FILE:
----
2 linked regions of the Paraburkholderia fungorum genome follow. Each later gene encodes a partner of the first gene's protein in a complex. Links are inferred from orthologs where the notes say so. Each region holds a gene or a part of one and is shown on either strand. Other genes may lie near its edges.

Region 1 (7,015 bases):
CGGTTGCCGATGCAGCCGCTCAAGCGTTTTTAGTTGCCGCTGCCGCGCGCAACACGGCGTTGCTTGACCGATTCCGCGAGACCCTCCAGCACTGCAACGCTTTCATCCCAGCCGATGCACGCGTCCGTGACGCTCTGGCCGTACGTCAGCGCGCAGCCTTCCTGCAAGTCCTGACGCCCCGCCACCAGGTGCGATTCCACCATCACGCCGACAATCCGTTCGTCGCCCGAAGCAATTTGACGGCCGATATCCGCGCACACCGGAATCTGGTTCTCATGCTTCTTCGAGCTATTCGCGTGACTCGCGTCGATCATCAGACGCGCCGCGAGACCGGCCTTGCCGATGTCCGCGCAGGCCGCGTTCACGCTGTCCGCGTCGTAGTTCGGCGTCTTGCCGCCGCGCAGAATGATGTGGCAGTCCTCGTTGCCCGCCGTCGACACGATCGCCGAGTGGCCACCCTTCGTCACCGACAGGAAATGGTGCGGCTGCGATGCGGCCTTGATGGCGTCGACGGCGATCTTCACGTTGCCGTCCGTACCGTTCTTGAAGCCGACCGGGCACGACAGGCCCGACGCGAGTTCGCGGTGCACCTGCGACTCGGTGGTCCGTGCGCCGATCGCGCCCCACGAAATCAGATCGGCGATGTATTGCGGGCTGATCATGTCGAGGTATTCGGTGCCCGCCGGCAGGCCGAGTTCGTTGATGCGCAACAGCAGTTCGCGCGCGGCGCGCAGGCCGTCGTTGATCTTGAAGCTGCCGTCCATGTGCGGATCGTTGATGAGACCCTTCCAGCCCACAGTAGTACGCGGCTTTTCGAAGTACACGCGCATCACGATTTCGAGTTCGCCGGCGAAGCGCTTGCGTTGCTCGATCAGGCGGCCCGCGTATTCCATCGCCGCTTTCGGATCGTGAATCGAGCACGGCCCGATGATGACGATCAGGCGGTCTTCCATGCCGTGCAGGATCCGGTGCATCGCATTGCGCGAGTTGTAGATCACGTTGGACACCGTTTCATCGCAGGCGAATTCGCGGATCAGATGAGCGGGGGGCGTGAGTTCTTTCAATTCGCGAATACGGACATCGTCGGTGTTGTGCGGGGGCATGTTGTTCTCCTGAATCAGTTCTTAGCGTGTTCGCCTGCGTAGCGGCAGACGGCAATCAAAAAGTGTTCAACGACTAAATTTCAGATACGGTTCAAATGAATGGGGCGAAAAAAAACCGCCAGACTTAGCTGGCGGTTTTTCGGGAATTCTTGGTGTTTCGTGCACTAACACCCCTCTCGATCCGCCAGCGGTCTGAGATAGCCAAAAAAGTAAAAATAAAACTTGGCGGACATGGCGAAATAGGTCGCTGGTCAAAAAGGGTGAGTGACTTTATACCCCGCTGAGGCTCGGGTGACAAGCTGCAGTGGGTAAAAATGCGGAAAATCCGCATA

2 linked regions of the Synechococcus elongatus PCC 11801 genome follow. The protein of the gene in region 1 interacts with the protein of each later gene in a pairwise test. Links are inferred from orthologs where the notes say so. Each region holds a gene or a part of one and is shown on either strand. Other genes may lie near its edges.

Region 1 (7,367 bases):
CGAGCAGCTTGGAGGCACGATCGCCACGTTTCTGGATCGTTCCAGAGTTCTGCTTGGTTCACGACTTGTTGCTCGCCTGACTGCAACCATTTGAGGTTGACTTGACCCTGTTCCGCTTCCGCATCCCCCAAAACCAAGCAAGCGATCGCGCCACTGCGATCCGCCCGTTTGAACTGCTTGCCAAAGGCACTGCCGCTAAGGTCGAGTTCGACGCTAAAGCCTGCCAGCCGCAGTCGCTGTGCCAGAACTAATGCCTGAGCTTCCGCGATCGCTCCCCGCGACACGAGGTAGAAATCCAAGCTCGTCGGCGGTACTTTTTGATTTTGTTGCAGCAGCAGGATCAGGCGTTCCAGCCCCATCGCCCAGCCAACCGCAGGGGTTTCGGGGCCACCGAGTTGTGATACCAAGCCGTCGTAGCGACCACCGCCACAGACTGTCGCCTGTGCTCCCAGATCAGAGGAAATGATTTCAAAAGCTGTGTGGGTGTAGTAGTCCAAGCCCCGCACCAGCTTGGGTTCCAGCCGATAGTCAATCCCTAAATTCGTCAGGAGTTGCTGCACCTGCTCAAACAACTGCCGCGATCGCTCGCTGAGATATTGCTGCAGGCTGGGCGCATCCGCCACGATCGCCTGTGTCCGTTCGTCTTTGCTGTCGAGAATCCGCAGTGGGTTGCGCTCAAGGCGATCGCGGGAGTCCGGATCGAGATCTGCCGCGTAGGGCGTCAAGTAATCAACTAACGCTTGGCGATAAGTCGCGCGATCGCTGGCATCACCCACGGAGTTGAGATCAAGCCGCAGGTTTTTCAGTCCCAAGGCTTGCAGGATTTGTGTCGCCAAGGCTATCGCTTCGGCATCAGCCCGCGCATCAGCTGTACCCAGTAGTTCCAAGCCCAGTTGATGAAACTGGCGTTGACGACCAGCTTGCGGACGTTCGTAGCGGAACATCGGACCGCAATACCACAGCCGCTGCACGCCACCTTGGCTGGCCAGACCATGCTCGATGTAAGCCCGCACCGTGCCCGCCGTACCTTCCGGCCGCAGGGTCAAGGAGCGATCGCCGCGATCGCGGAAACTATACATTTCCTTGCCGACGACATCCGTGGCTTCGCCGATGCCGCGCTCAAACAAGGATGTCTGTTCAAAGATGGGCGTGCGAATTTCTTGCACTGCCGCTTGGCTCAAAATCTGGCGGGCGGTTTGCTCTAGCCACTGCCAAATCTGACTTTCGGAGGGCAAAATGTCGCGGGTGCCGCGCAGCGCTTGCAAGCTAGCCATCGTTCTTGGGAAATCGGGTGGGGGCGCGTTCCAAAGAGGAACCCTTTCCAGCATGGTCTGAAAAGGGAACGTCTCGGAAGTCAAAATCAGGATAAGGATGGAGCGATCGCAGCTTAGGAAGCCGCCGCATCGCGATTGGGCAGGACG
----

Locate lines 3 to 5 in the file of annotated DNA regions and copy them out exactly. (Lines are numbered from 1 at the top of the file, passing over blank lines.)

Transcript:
CGGTTGCCGATGCAGCCGCTCAAGCGTTTTTAGTTGCCGCTGCCGCGCGCAACACGGCGTTGCTTGACCGATTCCGCGAGACCCTCCAGCACTGCAACGCTTTCATCCCAGCCGATGCACGCGTCCGTGACGCTCTGGCCGTACGTCAGCGCGCAGCCTTCCTGCAAGTCCTGACGCCCCGCCACCAGGTGCGATTCCACCATCACGCCGACAATCCGTTCGTCGCCCGAAGCAATTTGACGGCCGATATCCGCGCACACCGGAATCTGGTTCTCATGCTTCTTCGAGCTATTCGCGTGACTCGCGTCGATCATCAGACGCGCCGCGAGACCGGCCTTGCCGATGTCCGCGCAGGCCGCGTTCACGCTGTCCGCGTCGTAGTTCGGCGTCTTGCCGCCGCGCAGAATGATGTGGCAGTCCTCGTTGCCCGCCGTCGACACGATCGCCGAGTGGCCACCCTTCGTCACCGACAGGAAATGGTGCGGCTGCGATGCGGCCTTGATGGCGTCGACGGCGATCTTCACGTTGCCGTCCGTACCGTTCTTGAAGCCGACCGGGCACGACAGGCCCGACGCGAGTTCGCGGTGCACCTGCGACTCGGTGGTCCGTGCGCCGATCGCGCCCCACGAAATCAGATCGGCGATGTATTGCGGGCTGATCATGTCGAGGTATTCGGTGCCCGCCGGCAGGCCGAGTTCGTTGATGCGCAACAGCAGTTCGCGCGCGGCGCGCAGGCCGTCGTTGATCTTGAAGCTGCCGTCCATGTGCGGATCGTTGATGAGACCCTTCCAGCCCACAGTAGTACGCGGCTTTTCGAAGTACACGCGCATCACGATTTCGAGTTCGCCGGCGAAGCGCTTGCGTTGCTCGATCAGGCGGCCCGCGTATTCCATCGCCGCTTTCGGATCGTGAATCGAGCACGGCCCGATGATGACGATCAGGCGGTCTTCCATGCCGTGCAGGATCCGGTGCATCGCATTGCGCGAGTTGTAGATCACGTTGGACACCGTTTCATCGCAGGCGAATTCGCGGATCAGATGAGCGGGGGGCGTGAGTTCTTTCAATTCGCGAATACGGACATCGTCGGTGTTGTGCGGGGGCATGTTGTTCTCCTGAATCAGTTCTTAGCGTGTTCGCCTGCGTAGCGGCAGACGGCAATCAAAAAGTGTTCAACGACTAAATTTCAGATACGGTTCAAATGAATGGGGCGAAAAAAAACCGCCAGACTTAGCTGGCGGTTTTTCGGGAATTCTTGGTGTTTCGTGCACTAACACCCCTCTCGATCCGCCAGCGGTCTGAGATAGCCAAAAAAGTAAAAATAAAACTTGGCGGACATGGCGAAATAGGTCGCTGGTCAAAAAGGGTGAGTGACTTTATACCCCGCTGAGGCTCGGGTGACAAGCTGCAGTGGGTAAAAATGCGGAAAATCCGCATA

2 linked regions of the Synechococcus elongatus PCC 11801 genome follow. The protein of the gene in region 1 interacts with the protein of each later gene in a pairwise test. Links are inferred from orthologs where the notes say so. Each region holds a gene or a part of one and is shown on either strand. Other genes may lie near its edges.

Region 1 (7,367 bases):